Quickly Indexing File Directories in ASP.NET Core 3.0
I recently upgraded an ASP.NET Core 2.2 web app to 3.0. As part of this process I took some time to review the
existing code base. One of the features of this application is to index and provide links to scanned
documents stored in a remote directory on the internal network.
This feature was implemented in haste just after Christmas of 2018 while most of my coworkers were on
vacation. The first bit of
feedback I recieved was that it was too slow to load. To solve this problem, I limited the scope of records
returned on the initial page load to just the first page of every volume in the directory. This got the page
load times down into the workable zone of less than 3 seconds.
In my excitement to upgrade this app to ASP.NET Core 3.0 I was expecting to see significant performance
differences in the Application Insights telemetry that was collected for the 2.2 version of this app versus
the 3.0 version of this app.
After a week or so of running the 3.0 version in production I was
disappointed to find that page load and server response times were basically the same. But in this moment, I
found the motivation to address the core problem; the file indexing process used by this app was slow.
As a baseline let’s remove the scope limiting to create a worst-case senario and then load
the page from a hard refresh.
Wow, a complete page load using this naïve implementation takes 36.11 seconds and transfers 11 MBs. That’s a
horrific user experience.
Doing needless work
The crux of the issue is this function that gets a list of FileInfo objects to represent all the files in a
This is beginning to read like a confession, but I shamelessly stole this
code from a StackOverflow post and then modified it to suit my use case.
When I wrote this, I hadn’t spent much time working with the System.IO library. Since then I’ve gotten
drastically more comfortable using it in other projects to create, copy, and move files around. Thanks to
this additional experience I knew that something was amiss when I saw this code.
This naïve implementation starts by getting an array of strings where each string is the name of a file in
the target directory. Then it creates and empty list and appends a newly created FileInfo object to the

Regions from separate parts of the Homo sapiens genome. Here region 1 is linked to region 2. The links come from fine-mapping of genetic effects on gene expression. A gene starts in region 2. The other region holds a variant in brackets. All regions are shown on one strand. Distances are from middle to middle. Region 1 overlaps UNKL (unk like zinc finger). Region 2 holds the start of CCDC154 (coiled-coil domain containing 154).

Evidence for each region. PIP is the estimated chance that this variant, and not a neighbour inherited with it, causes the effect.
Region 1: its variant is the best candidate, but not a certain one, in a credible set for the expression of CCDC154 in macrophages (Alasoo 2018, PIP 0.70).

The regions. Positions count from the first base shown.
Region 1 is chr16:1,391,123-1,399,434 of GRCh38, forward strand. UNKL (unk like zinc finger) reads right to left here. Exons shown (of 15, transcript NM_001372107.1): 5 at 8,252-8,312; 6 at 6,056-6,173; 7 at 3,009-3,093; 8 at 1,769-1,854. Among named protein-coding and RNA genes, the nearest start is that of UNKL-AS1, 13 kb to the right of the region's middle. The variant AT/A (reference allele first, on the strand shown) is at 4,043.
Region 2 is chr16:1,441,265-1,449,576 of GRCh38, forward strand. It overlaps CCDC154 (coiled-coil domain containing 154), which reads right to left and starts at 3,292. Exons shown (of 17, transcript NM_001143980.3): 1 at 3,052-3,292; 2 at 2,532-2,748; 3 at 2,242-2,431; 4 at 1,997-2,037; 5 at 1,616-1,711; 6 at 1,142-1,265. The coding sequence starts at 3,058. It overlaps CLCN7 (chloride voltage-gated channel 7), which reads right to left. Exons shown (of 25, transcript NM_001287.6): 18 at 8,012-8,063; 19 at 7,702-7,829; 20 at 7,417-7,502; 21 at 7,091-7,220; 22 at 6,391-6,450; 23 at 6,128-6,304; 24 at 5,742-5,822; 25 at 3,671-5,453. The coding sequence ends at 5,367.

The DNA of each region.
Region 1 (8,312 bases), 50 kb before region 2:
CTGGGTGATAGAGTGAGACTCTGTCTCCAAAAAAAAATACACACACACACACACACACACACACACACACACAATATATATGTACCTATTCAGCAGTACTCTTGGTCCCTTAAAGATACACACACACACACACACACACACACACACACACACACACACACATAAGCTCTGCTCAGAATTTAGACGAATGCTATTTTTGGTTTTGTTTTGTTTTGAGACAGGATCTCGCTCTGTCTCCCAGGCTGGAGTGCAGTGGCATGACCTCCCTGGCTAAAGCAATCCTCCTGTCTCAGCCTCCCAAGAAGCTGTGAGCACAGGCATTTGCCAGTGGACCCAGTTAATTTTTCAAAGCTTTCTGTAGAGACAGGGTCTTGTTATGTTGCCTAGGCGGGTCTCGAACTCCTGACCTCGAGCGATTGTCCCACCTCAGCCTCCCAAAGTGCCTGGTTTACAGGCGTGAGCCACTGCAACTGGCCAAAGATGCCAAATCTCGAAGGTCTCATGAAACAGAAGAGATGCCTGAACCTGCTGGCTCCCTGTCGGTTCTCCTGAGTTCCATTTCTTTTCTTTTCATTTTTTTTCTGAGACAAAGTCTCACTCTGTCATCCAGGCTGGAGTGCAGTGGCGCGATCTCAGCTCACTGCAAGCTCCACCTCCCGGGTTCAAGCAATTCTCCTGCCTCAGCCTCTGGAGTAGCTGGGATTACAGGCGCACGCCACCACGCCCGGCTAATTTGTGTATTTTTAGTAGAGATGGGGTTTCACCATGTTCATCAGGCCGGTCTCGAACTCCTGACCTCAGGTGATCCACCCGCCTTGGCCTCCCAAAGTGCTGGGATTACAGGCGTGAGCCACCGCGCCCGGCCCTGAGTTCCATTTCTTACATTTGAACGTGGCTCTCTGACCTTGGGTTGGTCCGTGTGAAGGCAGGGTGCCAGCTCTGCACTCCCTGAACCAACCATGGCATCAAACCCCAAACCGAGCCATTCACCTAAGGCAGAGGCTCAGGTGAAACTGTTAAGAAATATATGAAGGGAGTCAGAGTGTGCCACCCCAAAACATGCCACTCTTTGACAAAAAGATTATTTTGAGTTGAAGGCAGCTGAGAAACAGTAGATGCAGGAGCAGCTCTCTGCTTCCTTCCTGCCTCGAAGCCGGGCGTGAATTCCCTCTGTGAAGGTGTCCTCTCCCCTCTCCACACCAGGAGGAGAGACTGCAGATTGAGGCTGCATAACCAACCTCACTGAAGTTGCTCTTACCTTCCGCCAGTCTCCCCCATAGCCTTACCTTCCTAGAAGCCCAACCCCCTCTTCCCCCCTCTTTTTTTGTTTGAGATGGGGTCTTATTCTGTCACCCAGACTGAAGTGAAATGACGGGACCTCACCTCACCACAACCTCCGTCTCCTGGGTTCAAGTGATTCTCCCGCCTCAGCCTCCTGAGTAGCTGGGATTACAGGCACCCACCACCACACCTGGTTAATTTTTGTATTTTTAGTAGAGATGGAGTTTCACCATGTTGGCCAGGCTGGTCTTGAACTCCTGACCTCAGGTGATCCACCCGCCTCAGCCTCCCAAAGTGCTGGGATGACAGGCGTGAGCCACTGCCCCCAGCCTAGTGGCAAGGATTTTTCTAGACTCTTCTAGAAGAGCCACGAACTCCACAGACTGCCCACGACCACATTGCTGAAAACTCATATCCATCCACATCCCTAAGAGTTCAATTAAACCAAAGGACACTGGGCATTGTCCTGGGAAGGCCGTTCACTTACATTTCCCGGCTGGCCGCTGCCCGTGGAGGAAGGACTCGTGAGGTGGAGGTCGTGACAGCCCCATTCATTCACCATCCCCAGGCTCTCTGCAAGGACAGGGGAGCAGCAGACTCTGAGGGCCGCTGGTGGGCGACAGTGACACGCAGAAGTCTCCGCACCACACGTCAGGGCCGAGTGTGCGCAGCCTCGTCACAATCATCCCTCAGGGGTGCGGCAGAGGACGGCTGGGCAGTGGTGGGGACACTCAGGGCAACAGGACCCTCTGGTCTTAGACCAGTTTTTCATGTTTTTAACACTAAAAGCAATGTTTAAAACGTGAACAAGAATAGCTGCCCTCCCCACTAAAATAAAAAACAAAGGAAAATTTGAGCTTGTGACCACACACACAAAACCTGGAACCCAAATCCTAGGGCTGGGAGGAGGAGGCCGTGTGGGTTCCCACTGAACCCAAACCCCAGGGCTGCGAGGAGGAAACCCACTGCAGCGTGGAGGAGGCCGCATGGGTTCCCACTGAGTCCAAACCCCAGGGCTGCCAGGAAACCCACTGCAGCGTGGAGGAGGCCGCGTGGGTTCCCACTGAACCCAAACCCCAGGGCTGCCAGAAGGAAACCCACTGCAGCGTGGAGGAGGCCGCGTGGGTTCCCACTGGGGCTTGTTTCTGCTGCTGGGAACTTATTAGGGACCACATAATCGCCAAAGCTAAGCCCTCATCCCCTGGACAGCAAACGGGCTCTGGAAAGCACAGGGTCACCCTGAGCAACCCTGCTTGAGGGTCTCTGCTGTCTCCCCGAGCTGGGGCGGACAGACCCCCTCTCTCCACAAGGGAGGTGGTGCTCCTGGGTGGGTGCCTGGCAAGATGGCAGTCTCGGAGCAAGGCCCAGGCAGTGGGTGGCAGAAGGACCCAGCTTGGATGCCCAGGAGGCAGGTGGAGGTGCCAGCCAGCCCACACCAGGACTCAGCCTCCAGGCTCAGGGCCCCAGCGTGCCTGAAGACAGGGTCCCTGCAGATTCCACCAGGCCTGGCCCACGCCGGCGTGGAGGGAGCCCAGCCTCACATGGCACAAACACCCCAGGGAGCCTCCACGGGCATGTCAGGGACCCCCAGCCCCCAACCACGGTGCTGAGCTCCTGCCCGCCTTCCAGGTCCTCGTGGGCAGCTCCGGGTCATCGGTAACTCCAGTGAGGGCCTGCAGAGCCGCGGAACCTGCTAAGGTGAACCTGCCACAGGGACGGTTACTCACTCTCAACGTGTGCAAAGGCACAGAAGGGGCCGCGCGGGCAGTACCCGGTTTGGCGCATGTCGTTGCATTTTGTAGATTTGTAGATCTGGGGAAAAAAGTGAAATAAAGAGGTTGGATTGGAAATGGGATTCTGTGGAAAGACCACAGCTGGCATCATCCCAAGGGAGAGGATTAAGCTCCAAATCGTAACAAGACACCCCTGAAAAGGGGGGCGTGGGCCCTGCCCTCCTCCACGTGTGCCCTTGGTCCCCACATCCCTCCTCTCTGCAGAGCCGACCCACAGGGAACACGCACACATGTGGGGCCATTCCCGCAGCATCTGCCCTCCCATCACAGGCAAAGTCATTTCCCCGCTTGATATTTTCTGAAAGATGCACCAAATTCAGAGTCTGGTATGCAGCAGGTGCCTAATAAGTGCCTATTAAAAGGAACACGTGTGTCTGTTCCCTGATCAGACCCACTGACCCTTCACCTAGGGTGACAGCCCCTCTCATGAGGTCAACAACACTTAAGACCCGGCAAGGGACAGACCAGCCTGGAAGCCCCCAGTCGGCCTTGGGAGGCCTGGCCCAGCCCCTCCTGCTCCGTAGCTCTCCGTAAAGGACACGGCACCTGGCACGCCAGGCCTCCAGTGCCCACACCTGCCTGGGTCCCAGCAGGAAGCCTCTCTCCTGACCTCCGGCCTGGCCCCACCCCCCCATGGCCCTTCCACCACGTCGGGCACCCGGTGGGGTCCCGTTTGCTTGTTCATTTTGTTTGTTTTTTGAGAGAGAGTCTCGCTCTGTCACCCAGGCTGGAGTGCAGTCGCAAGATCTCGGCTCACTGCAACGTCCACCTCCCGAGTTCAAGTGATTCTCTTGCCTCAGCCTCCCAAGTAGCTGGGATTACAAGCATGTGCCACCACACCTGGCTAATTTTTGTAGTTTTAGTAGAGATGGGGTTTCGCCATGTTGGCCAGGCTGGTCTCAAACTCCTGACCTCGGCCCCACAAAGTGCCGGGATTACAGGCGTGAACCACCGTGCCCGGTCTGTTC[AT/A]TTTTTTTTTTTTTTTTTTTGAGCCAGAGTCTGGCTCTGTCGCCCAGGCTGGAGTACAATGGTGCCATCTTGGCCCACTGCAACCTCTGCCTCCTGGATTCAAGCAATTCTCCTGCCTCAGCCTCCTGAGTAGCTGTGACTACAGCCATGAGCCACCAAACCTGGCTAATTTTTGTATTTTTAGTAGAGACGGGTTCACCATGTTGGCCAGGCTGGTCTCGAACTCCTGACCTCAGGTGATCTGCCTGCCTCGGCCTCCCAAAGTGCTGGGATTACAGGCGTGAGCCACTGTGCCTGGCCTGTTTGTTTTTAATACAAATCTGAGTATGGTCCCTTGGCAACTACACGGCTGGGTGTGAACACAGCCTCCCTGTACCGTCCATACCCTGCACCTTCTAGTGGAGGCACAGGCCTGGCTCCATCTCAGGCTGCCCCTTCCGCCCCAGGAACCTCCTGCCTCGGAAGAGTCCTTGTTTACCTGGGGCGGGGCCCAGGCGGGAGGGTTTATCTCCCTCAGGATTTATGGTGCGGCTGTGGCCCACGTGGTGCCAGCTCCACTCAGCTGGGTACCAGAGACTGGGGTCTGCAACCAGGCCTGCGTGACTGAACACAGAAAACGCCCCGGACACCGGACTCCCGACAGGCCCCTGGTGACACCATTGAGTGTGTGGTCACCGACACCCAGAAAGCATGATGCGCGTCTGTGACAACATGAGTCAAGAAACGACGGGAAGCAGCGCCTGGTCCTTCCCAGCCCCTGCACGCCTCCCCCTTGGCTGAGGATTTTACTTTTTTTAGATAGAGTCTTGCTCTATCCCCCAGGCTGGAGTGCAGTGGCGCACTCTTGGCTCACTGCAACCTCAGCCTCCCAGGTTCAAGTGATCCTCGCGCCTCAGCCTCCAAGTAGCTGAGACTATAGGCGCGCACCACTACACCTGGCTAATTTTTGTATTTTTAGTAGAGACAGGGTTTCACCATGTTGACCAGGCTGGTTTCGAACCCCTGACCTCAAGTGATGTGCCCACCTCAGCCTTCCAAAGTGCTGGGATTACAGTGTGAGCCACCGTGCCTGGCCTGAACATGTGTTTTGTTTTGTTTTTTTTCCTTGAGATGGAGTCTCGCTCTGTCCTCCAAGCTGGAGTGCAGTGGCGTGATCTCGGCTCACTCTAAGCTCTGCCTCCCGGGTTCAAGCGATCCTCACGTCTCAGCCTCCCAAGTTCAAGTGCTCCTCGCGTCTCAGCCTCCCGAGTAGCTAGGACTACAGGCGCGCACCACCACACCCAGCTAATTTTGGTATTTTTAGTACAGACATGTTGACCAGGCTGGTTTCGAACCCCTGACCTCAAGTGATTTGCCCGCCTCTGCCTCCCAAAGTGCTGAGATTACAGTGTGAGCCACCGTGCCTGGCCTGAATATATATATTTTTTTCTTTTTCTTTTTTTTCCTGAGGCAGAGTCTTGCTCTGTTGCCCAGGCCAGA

empty list for each string in the array of file names.
This is inefficient because it requires looping over
the files in the directory twice, once when we get the name and a second time when we create a FileInfo
object from its properties. It’s also worth pointing out that we’re using arrays and lists here so we can’t
take advantage of LINQ and IEnumerable features like lazy evaluation.
Luckily there's a method like File.GetFiles() that returns an IEnumerable<string> called
Directory .EnumerateFiles(). Now instead of an array of strings we’re working with a lazily evaluated
collection of strings. But we’re still looping through that collection and using it to create FileInfo
What if we could just skip the middleman and get a lazily evaluated collection of FileInfo objects? Using the
DirectoryInfo object and its EnumerateFiles() method we can do exactly that.
As a bonus we can cut this
method down from 11 lines to 3. From a code cleanliness perspective there is some very satisfying
refactoring happening here.
What is the performance impact of this improved file indexing implementation? At 33 seconds we’ve cut the
page load time down by a solid 2 seconds when indexing all the files in the directory. Now we need to put lazy
evaluation to work by limiting the number of files being indexed.
When just 1000 files are indexed using the naïve implementation the page load time drops to 8.6 seconds. This
is a big improvement, but 8 seconds is still an eternity from a user experience perspective.
Using the lazily evaluated file indexing implementation this same operation takes 945 milliseconds. This is
nearly a full order of magnitude reduction in page load time.
For an apples to apples comparison, let’s look at the before and after state for this web app where just 10
files are displayed on the page.
Using the naïve implementation, it takes 4.78 seconds to load the page. While
the lazily evaluated implementation finishes in just 645 milliseconds.
A good user experience starts with reasonable performance and ends with an app that helps the user get what
they need as quickly as possible. Using IEnumerable, LINQ, and lazy evaluation to index files is a technique
that accomplishes exactly that.